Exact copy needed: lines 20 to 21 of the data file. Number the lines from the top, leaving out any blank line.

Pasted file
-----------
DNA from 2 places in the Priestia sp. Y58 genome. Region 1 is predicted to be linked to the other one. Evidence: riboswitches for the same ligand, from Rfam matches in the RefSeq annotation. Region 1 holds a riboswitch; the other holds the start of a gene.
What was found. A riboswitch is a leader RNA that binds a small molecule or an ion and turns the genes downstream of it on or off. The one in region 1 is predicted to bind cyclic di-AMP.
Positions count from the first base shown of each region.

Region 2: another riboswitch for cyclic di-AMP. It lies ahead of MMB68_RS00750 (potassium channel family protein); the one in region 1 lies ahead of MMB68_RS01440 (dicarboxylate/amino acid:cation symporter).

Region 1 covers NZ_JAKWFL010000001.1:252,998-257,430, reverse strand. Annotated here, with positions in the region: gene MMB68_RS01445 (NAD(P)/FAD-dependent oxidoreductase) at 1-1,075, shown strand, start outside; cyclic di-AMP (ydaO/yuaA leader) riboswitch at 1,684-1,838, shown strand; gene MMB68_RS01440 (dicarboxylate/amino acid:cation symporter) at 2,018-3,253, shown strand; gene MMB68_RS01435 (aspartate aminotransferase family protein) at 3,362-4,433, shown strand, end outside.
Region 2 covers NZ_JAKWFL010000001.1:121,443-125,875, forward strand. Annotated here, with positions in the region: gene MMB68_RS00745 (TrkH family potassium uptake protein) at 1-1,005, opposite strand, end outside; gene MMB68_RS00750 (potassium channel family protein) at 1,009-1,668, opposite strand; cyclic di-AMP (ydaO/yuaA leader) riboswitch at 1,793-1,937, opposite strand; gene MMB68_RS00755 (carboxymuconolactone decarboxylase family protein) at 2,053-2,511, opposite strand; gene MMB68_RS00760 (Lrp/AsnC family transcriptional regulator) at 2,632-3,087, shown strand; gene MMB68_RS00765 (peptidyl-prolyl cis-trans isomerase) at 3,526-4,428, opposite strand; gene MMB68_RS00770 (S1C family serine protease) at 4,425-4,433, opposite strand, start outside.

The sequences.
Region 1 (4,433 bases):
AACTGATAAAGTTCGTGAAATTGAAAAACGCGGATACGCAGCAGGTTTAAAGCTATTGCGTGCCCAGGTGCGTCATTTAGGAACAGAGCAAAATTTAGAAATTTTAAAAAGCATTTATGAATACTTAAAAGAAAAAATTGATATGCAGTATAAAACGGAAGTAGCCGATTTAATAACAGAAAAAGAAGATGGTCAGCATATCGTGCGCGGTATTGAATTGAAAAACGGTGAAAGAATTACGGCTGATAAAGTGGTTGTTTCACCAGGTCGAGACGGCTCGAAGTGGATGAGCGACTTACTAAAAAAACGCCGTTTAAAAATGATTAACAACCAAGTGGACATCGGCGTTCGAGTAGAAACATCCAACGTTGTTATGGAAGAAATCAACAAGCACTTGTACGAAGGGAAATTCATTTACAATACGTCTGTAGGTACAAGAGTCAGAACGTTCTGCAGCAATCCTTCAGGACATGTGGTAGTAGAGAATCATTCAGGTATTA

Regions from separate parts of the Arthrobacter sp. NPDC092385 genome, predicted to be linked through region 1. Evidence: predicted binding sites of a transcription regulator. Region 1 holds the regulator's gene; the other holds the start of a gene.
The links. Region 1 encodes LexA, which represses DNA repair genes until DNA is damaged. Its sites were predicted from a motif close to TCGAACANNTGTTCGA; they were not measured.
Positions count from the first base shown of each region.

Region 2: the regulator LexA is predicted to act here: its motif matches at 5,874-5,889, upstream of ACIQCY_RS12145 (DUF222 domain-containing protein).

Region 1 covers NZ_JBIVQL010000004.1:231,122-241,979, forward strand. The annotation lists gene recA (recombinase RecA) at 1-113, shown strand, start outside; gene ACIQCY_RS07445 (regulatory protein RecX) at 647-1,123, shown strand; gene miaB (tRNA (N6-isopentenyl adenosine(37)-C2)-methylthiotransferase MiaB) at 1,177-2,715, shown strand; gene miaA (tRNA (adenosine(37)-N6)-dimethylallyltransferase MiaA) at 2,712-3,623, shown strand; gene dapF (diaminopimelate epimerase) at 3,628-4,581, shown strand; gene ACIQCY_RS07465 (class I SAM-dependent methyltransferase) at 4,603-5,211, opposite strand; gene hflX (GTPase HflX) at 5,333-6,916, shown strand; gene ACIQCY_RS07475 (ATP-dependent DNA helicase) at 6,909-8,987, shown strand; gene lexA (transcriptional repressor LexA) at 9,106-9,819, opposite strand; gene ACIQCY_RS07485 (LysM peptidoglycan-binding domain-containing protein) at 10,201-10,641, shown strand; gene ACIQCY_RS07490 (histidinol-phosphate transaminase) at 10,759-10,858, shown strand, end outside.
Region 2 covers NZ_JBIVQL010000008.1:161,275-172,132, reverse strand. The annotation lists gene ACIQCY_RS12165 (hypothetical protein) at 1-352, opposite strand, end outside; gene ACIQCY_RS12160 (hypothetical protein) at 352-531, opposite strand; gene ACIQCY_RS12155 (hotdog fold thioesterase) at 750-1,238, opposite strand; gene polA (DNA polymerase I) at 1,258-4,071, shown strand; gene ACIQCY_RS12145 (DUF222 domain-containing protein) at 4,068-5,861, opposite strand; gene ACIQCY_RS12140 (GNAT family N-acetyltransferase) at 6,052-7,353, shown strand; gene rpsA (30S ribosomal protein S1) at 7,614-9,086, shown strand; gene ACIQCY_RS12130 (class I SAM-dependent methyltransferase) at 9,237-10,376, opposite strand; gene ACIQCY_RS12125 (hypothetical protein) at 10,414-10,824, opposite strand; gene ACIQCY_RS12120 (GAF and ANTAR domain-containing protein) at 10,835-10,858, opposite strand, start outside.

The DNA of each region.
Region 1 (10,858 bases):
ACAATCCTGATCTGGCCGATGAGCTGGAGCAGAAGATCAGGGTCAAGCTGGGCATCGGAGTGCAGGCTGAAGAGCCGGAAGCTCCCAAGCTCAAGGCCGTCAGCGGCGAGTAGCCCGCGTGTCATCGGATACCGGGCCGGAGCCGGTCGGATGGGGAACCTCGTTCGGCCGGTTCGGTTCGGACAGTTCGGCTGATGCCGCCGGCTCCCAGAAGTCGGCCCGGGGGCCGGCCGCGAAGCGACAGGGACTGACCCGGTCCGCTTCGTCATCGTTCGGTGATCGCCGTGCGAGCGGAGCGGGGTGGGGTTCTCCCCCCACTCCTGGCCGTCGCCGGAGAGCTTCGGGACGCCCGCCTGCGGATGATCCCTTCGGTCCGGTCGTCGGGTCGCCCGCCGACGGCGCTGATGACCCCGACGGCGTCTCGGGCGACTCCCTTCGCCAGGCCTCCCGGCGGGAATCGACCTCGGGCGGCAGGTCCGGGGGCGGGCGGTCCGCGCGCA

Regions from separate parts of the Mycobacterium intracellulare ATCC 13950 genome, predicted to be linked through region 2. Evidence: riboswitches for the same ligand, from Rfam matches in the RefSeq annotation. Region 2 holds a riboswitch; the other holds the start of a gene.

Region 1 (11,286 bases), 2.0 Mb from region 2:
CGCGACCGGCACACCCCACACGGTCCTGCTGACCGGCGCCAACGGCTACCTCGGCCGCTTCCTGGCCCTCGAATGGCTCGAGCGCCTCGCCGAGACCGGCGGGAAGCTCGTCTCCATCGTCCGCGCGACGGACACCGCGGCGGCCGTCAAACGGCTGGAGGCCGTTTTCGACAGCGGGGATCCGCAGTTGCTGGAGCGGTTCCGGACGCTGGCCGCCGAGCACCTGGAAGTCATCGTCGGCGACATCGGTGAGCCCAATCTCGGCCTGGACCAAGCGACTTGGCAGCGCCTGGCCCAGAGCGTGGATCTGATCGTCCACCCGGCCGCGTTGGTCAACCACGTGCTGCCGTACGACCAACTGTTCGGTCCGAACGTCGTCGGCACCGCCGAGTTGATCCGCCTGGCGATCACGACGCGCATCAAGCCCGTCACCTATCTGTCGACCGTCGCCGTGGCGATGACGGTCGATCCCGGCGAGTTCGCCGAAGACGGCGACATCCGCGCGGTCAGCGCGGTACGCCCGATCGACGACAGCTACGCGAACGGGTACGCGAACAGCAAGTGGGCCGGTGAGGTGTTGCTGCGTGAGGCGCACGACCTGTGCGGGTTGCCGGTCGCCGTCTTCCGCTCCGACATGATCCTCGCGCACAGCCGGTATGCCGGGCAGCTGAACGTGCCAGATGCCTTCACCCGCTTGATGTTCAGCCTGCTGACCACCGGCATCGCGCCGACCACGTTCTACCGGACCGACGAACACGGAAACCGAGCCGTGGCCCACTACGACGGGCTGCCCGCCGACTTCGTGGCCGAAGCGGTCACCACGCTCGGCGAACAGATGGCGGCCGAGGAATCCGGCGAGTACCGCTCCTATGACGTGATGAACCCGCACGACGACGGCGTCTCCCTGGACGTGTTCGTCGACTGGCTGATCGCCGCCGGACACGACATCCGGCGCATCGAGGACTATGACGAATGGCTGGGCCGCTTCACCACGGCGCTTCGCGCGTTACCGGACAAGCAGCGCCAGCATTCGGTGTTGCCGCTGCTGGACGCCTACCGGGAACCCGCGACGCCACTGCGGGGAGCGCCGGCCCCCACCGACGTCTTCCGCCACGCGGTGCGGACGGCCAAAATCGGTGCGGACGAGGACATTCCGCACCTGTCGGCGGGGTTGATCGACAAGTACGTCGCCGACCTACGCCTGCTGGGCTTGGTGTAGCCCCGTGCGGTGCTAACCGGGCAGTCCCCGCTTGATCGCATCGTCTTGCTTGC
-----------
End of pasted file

Region 1 (11,286 bases), 2.0 Mb from region 2:
CGCGACCGGCACACCCCACACGGTCCTGCTGACCGGCGCCAACGGCTACCTCGGCCGCTTCCTGGCCCTCGAATGGCTCGAGCGCCTCGCCGAGACCGGCGGGAAGCTCGTCTCCATCGTCCGCGCGACGGACACCGCGGCGGCCGTCAAACGGCTGGAGGCCGTTTTCGACAGCGGGGATCCGCAGTTGCTGGAGCGGTTCCGGACGCTGGCCGCCGAGCACCTGGAAGTCATCGTCGGCGACATCGGTGAGCCCAATCTCGGCCTGGACCAAGCGACTTGGCAGCGCCTGGCCCAGAGCGTGGATCTGATCGTCCACCCGGCCGCGTTGGTCAACCACGTGCTGCCGTACGACCAACTGTTCGGTCCGAACGTCGTCGGCACCGCCGAGTTGATCCGCCTGGCGATCACGACGCGCATCAAGCCCGTCACCTATCTGTCGACCGTCGCCGTGGCGATGACGGTCGATCCCGGCGAGTTCGCCGAAGACGGCGACATCCGCGCGGTCAGCGCGGTACGCCCGATCGACGACAGCTACGCGAACGGGTACGCGAACAGCAAGTGGGCCGGTGAGGTGTTGCTGCGTGAGGCGCACGACCTGTGCGGGTTGCCGGTCGCCGTCTTCCGCTCCGACATGATCCTCGCGCACAGCCGGTATGCCGGGCAGCTGAACGTGCCAGATGCCTTCACCCGCTTGATGTTCAGCCTGCTGACCACCGGCATCGCGCCGACCACGTTCTACCGGACCGACGAACACGGAAACCGAGCCGTGGCCCACTACGACGGGCTGCCCGCCGACTTCGTGGCCGAAGCGGTCACCACGCTCGGCGAACAGATGGCGGCCGAGGAATCCGGCGAGTACCGCTCCTATGACGTGATGAACCCGCACGACGACGGCGTCTCCCTGGACGTGTTCGTCGACTGGCTGATCGCCGCCGGACACGACATCCGGCGCATCGAGGACTATGACGAATGGCTGGGCCGCTTCACCACGGCGCTTCGCGCGTTACCGGACAAGCAGCGCCAGCATTCGGTGTTGCCGCTGCTGGACGCCTACCGGGAACCCGCGACGCCACTGCGGGGAGCGCCGGCCCCCACCGACGTCTTCCGCCACGCGGTGCGGACGGCCAAAATCGGTGCGGACGAGGACATTCCGCACCTGTCGGCGGGGTTGATCGACAAGTACGTCGCCGACCTACGCCTGCTGGGCTTGGTGTAGCCCCGTGCGGTGCTAACCGGGCAGTCCCCGCTTGATCGCATCGTCTTGCTTGC